Redefining Poverty

What does it mean to be poor in the United States?  How do people who fall below the “poverty line” actually live?  What kinds of amenities, if any, do they have?

The Heritage Foundation tried to answer these questions in a recent study.  Its report notes that, although the Census Bureau consistently reports that more than 30 million Americans live “in poverty,” the Census Bureau does not provide data on the living conditions of people in that category.  To try to answer that question, the Heritage Foundation turned to another government study, called the Residential Energy Consumption Survey, conducted by the U.S. Department of Energy.  The data from that survey is eye-opening.  The Heritage Foundation study found that the vast majority of families whose cash incomes are below the official poverty thresholds enjoy significant amenities.  For example, more than 78 percent of those households have air conditioning, more than 65 percent have more than one television set, and more than 63 percent have cable television.  Indeed, nearly one third of those households have more than two televisions and almost 30 percent have a video game system.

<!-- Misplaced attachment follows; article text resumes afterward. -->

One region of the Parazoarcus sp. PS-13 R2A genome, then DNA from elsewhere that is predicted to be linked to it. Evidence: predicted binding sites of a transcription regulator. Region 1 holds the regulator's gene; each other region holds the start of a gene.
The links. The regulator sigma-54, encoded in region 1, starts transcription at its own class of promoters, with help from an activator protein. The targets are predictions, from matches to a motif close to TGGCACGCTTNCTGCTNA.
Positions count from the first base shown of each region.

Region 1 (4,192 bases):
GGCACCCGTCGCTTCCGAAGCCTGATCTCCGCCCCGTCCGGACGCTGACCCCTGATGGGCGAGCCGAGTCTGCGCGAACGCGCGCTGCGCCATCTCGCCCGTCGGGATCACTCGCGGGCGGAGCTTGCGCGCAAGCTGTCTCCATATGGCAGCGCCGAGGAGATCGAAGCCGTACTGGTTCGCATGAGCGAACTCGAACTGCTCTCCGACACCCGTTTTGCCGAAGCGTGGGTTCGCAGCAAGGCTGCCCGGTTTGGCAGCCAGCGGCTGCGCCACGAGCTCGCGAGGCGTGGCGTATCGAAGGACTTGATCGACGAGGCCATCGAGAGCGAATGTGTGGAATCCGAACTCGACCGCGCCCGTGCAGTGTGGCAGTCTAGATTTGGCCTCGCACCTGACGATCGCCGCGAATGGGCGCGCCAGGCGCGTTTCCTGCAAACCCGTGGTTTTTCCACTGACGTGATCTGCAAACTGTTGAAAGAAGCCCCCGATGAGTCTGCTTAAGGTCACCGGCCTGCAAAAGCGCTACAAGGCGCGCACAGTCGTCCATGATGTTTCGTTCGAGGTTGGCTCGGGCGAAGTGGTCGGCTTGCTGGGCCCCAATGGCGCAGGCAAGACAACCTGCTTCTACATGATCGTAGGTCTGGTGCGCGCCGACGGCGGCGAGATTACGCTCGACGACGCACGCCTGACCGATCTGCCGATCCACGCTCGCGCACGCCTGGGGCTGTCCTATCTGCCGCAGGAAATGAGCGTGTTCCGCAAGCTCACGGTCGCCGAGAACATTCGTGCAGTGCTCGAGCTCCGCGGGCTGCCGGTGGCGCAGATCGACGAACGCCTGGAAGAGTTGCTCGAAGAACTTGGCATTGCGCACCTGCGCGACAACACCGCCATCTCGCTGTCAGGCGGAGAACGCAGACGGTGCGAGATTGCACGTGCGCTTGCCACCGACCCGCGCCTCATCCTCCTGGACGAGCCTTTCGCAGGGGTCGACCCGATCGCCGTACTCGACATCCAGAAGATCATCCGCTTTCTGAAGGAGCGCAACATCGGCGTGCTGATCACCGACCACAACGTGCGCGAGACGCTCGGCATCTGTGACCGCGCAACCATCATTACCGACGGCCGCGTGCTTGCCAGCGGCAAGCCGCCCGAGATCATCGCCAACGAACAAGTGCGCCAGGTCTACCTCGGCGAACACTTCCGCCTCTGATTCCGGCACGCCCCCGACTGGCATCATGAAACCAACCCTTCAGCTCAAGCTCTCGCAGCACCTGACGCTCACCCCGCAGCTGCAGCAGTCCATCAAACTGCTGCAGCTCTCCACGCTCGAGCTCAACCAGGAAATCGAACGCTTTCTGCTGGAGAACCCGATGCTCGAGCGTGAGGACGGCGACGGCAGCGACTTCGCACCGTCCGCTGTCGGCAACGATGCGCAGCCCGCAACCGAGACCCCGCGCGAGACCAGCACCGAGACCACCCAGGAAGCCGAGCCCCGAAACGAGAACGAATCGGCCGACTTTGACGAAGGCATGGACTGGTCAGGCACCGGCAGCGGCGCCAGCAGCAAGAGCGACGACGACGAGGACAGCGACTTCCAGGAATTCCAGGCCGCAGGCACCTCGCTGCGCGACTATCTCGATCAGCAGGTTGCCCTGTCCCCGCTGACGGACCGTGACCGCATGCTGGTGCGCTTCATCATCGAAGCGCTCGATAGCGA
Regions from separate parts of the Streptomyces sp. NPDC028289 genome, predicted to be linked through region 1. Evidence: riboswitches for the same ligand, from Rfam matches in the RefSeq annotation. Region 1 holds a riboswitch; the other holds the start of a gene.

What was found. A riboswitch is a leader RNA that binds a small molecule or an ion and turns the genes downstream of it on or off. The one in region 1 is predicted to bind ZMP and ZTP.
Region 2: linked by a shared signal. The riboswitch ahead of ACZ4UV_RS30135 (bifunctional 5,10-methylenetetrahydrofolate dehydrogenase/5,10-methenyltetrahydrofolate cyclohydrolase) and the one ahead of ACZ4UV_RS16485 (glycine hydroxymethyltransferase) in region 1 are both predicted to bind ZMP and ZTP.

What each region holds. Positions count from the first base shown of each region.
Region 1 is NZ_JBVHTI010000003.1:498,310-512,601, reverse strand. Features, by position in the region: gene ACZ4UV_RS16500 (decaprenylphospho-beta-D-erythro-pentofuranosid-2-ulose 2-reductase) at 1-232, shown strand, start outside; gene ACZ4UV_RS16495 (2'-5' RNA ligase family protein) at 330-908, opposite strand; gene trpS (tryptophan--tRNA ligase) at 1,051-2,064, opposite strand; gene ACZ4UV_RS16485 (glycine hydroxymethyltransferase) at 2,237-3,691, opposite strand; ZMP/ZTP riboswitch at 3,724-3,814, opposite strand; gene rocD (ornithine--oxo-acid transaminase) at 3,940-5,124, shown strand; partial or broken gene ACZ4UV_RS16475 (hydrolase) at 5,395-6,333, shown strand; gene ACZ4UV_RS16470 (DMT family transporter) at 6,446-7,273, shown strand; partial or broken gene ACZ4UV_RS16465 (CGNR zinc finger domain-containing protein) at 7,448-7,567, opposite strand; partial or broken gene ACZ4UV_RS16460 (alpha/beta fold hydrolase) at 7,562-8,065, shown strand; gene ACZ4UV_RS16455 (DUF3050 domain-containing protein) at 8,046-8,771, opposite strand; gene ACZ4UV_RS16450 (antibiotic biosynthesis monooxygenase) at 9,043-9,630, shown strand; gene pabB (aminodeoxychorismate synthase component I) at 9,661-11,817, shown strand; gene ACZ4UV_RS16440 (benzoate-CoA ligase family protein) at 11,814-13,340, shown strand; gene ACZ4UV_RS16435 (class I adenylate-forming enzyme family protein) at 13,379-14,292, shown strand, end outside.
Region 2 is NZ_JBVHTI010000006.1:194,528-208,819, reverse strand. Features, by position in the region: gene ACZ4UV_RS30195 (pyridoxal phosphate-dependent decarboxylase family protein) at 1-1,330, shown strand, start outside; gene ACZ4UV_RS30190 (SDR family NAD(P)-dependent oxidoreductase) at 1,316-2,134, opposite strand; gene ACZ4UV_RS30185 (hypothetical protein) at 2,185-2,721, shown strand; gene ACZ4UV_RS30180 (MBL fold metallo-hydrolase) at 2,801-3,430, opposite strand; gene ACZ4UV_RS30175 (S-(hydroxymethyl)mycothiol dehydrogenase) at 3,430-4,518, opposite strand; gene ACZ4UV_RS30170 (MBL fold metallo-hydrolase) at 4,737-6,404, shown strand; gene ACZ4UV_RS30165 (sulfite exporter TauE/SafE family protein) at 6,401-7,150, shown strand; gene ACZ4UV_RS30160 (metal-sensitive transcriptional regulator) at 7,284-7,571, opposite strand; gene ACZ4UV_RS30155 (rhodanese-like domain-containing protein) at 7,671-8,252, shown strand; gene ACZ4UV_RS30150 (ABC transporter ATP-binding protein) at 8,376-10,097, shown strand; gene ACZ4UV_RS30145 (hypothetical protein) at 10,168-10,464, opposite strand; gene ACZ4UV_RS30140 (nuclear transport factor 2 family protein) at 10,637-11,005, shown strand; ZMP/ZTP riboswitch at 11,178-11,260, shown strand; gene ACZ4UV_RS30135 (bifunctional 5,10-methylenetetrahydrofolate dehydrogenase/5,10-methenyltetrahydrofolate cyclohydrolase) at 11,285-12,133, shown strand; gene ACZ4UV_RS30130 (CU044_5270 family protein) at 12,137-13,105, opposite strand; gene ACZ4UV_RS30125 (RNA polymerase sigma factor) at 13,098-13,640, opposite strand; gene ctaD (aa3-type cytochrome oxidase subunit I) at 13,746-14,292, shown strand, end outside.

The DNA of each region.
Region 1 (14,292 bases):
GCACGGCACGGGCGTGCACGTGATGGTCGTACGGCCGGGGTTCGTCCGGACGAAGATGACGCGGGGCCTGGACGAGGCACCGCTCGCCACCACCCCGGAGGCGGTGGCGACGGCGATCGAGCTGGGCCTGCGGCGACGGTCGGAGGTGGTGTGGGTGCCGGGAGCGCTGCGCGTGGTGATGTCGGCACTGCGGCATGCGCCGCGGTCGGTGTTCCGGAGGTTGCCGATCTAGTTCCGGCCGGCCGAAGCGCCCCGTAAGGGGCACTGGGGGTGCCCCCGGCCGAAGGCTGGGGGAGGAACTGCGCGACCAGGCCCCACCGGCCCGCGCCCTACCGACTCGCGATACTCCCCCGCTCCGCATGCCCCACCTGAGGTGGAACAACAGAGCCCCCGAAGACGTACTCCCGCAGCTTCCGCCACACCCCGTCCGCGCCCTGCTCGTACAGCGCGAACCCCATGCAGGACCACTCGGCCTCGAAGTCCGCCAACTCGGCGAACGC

The report highlights the disconnect between what many Americans view as true poverty and how our government defines poverty.  I doubt if many people would consider a family with air conditioning, multiple television sets, cable TV, and a video game system to be impoverished.  In fact, most of us over a certain age grew up in households without such amenities, and we certainly didn’t consider our families to be poor or needing help.

I understand that the standards defining poverty will change over time.  However, the Heritage Foundation report suggests that the government should reexamine income cutoffs that treat people with air conditioning, multiple TVs, and video game consoles as impoverished.  Government programs and assistance should be reserved for the truly needy — not for people who are simply lacking the latest version of a Nintendo game system.